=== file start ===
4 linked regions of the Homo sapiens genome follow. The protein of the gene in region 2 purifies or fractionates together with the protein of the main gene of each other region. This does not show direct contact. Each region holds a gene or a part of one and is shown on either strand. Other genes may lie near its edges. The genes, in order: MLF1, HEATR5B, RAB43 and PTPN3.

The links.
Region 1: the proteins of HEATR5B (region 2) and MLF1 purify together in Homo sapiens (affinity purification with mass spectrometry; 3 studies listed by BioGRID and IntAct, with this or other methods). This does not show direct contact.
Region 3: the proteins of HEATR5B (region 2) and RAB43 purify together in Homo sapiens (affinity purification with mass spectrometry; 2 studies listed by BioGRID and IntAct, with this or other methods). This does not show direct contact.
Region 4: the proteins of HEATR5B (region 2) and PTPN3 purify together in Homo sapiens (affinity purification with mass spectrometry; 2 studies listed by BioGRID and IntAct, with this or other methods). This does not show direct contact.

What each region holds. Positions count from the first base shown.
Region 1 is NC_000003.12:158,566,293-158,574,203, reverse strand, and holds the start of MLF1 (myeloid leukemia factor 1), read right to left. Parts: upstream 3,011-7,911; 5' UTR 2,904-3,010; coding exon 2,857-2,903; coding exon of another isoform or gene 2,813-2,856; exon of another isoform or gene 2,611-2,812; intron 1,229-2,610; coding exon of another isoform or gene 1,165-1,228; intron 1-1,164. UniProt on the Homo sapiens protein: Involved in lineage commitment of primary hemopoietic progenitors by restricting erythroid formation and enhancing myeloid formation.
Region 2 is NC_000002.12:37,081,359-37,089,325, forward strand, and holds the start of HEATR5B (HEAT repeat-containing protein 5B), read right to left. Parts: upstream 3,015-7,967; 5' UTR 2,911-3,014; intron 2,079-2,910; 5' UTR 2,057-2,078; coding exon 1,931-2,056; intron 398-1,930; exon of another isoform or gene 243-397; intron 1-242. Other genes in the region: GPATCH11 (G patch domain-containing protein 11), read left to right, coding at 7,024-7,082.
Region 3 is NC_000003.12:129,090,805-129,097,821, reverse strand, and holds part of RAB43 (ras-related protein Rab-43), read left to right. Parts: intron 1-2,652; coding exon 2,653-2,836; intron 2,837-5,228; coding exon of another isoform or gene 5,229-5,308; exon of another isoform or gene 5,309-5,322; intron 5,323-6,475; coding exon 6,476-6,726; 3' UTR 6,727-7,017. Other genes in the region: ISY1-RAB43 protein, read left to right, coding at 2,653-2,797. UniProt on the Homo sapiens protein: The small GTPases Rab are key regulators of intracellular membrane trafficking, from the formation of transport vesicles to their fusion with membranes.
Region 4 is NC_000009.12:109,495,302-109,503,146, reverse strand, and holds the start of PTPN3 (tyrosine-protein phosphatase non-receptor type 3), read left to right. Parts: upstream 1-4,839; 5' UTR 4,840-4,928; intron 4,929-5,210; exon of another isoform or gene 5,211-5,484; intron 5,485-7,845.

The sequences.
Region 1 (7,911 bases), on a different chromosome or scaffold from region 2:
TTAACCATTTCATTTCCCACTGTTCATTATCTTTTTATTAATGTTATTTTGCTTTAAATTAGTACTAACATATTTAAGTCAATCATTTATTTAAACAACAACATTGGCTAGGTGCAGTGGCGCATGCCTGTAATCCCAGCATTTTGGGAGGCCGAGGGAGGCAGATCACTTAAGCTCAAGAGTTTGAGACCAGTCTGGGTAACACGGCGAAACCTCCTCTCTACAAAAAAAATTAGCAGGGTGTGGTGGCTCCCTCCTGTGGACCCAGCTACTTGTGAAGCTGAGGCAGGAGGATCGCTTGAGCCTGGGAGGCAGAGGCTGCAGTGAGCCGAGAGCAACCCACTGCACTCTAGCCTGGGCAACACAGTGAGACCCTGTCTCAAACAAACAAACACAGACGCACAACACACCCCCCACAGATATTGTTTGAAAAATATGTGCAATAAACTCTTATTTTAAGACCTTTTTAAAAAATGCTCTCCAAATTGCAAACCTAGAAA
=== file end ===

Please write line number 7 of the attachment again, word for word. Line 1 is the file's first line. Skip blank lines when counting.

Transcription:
Region 1 is NC_000003.12:158,566,293-158,574,203, reverse strand, and holds the start of MLF1 (myeloid leukemia factor 1), read right to left. Parts: upstream 3,011-7,911; 5' UTR 2,904-3,010; coding exon 2,857-2,903; coding exon of another isoform or gene 2,813-2,856; exon of another isoform or gene 2,611-2,812; intron 1,229-2,610; coding exon of another isoform or gene 1,165-1,228; intron 1-1,164. UniProt on the Homo sapiens protein: Involved in lineage commitment of primary hemopoietic progenitors by restricting erythroid formation and enhancing myeloid formation.